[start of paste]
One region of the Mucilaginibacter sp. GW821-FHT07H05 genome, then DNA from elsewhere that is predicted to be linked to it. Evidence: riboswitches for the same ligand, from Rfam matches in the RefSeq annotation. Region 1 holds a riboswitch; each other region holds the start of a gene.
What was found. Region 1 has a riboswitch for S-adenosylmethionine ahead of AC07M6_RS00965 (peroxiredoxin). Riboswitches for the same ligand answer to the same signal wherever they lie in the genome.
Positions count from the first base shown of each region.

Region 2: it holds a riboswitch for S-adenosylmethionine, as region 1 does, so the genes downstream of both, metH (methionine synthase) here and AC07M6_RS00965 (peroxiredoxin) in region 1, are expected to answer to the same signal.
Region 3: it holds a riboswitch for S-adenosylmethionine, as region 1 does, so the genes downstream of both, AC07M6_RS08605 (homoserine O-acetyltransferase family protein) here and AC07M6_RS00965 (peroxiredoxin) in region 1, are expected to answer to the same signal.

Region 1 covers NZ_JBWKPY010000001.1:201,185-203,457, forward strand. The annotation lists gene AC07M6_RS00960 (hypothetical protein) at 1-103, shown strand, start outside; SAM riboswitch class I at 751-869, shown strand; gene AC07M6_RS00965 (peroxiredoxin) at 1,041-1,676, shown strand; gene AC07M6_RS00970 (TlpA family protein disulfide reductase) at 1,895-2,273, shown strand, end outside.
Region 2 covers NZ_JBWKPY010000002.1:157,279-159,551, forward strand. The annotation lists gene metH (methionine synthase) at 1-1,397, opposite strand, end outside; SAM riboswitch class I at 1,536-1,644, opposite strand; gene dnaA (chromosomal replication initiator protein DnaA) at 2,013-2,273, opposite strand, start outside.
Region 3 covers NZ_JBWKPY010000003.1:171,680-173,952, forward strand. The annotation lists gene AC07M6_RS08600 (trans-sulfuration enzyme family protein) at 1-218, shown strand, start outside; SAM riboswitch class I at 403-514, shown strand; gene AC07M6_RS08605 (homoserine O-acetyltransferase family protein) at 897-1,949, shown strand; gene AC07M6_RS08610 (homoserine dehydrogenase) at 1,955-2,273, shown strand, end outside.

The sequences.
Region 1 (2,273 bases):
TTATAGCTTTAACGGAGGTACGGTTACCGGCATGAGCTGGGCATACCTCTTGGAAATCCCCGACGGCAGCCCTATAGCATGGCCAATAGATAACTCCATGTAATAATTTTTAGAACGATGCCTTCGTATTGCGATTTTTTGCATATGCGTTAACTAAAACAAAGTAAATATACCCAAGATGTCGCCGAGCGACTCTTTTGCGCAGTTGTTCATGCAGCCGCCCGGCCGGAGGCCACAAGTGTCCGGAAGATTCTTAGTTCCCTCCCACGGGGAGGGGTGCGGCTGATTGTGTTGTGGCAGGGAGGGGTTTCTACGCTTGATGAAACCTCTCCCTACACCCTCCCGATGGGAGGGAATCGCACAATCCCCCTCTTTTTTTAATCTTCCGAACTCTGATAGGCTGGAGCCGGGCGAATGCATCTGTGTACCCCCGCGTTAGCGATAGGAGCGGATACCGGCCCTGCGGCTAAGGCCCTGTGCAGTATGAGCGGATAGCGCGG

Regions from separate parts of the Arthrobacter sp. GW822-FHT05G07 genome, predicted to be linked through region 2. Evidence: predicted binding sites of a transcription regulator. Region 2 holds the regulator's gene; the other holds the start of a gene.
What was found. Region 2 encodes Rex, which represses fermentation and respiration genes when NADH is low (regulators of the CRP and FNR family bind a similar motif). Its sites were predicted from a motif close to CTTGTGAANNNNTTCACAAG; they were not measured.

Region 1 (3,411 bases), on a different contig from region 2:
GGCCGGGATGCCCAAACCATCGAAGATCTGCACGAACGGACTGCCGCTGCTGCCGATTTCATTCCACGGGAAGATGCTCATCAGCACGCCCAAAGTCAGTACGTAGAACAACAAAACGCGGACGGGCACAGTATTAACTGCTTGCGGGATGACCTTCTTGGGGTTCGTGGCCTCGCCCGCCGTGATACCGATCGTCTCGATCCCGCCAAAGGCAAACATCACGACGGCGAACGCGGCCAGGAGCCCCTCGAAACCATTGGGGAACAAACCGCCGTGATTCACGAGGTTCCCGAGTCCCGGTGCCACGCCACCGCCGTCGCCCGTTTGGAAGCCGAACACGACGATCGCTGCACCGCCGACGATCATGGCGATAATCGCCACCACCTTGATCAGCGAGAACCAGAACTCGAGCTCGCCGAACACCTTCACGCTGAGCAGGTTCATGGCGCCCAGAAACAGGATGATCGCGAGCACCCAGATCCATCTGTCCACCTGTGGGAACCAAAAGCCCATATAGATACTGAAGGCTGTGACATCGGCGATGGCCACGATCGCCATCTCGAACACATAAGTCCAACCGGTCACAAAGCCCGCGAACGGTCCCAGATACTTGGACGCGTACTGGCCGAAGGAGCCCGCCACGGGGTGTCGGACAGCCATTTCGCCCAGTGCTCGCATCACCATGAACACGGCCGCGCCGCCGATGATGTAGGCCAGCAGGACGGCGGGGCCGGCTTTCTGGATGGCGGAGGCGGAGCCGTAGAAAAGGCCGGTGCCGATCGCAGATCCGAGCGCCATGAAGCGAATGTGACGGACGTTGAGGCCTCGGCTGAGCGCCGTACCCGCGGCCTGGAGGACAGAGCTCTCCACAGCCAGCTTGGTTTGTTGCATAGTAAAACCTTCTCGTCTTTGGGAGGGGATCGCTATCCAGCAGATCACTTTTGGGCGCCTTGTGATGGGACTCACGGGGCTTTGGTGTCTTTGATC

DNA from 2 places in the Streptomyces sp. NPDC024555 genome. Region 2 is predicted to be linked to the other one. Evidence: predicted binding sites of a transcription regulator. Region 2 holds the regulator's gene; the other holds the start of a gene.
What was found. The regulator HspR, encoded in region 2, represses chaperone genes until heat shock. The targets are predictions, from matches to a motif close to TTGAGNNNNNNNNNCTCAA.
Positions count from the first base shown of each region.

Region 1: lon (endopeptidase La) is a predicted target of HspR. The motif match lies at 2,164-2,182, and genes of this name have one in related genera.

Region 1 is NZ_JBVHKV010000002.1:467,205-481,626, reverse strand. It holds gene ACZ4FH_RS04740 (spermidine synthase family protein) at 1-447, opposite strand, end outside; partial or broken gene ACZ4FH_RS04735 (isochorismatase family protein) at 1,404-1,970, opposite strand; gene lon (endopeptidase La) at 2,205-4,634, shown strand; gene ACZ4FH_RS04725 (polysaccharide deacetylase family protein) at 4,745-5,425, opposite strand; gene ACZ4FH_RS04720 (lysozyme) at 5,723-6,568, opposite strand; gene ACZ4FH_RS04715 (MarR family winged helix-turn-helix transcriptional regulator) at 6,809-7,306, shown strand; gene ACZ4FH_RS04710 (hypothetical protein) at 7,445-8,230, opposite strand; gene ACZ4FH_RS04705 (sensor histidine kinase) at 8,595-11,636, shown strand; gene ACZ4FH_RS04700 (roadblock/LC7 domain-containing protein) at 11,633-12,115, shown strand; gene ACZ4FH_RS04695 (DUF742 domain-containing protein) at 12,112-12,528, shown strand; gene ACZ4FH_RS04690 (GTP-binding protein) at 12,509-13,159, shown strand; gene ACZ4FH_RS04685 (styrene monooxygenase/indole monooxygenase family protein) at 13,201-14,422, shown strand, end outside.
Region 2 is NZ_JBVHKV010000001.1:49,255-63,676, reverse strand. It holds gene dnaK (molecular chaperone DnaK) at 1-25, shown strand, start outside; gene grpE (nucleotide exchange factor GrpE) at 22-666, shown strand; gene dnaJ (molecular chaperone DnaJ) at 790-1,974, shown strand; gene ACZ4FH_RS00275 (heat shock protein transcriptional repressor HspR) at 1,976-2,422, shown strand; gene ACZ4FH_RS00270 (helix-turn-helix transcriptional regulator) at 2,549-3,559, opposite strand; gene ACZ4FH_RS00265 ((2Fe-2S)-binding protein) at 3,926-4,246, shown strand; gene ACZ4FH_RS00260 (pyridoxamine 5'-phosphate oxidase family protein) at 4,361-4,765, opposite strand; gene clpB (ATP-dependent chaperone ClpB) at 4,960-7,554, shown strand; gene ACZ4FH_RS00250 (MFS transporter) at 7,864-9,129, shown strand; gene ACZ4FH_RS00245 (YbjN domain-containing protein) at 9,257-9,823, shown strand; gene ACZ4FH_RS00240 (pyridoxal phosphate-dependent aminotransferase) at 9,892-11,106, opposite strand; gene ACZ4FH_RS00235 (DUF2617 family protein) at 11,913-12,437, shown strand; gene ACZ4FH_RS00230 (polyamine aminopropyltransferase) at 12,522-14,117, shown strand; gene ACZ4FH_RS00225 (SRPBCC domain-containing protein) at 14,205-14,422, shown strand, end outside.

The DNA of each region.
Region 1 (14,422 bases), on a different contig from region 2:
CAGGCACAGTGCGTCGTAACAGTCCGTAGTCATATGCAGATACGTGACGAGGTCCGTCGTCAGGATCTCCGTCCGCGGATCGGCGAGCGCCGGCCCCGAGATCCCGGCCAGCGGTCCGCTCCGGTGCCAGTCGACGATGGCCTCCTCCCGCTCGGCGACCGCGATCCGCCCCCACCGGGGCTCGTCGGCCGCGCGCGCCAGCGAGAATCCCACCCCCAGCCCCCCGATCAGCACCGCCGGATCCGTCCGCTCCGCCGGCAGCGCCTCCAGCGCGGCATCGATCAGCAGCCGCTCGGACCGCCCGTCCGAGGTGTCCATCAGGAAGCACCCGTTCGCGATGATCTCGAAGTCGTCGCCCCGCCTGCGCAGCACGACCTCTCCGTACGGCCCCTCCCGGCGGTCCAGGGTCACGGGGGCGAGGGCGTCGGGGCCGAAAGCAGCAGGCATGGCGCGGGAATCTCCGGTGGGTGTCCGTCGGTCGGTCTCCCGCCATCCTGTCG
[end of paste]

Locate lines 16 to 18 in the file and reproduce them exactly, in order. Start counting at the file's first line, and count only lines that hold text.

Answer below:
DNA from 2 places in the Streptomyces sp. NPDC024555 genome. Region 2 is predicted to be linked to the other one. Evidence: predicted binding sites of a transcription regulator. Region 2 holds the regulator's gene; the other holds the start of a gene.
What was found. The regulator HspR, encoded in region 2, represses chaperone genes until heat shock. The targets are predictions, from matches to a motif close to TTGAGNNNNNNNNNCTCAA.
Positions count from the first base shown of each region.